George Bernard Shaw


It seems that I have to deal with the news of the death of a friend on way to frequent a basis.  Very little shocks me as I watch the news anymore, in fact it is more wearisome than shocking.  But I almost fell off my chair at the news of the death of my friend Patsy Terrell.

Patsy was a long time acquaintance and a person that I considered to be a friend.  She was bright and articulate, a great writer, a very personable conversationalist.  She was also a great cook and she shared that with so many people with her recipes and articles in publications around the state.

Patsy created herself and what an interesting person she was.  In her latest incarnation she represented the Hutchinson area in the State Legislature.  Not being there I can take by her writings that she was a bulldog in her beliefs while in Topeka and I am sure this will be shared as time goes on.

Many of my friends are of the age that it is not a surprise when they pass.  Grief is natural and is a fact of life.  Early on most of my friends that were my age died too soon and I harbor a grudge against cancer as it has been a too frequent companion in my life.  But the sudden without warning occurrence of someone so active, young, young at heart, and someone who values many traditions is a shock.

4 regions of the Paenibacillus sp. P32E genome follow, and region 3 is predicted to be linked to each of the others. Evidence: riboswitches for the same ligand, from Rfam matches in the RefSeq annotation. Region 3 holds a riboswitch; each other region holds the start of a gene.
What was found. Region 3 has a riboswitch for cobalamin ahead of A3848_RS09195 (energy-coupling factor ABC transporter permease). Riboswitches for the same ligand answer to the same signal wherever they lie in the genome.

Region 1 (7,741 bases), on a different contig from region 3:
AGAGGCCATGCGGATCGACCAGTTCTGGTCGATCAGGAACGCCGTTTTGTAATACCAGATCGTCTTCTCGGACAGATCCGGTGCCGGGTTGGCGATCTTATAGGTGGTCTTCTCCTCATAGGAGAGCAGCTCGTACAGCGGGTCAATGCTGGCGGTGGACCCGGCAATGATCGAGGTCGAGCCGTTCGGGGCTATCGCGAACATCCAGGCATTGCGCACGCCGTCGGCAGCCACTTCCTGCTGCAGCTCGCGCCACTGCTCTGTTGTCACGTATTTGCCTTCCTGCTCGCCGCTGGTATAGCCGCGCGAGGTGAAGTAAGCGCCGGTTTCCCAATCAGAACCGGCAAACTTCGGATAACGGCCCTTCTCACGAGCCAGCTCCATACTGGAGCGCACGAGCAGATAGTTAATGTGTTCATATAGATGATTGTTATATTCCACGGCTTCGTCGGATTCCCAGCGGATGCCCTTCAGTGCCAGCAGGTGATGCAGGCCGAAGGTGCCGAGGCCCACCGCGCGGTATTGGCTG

Many close friends that have Patsy in common are in grief and disbelief.  It is a continuing grieving process anymore to wake up.  As one famous person said not long ago, “the first thing I do is read the obituaries when I get up, if I am not there I have breakfast.”  Maybe a comic point, but a real one.

It is a loss to the people she represented, the people of the state, family, and many friends, including myself, that we will no longer be able to read, hear, or be touched by a truly good person.  The world is too short on people like Patsy Terrell.  We benefited by knowing her and are grieved by losing her.

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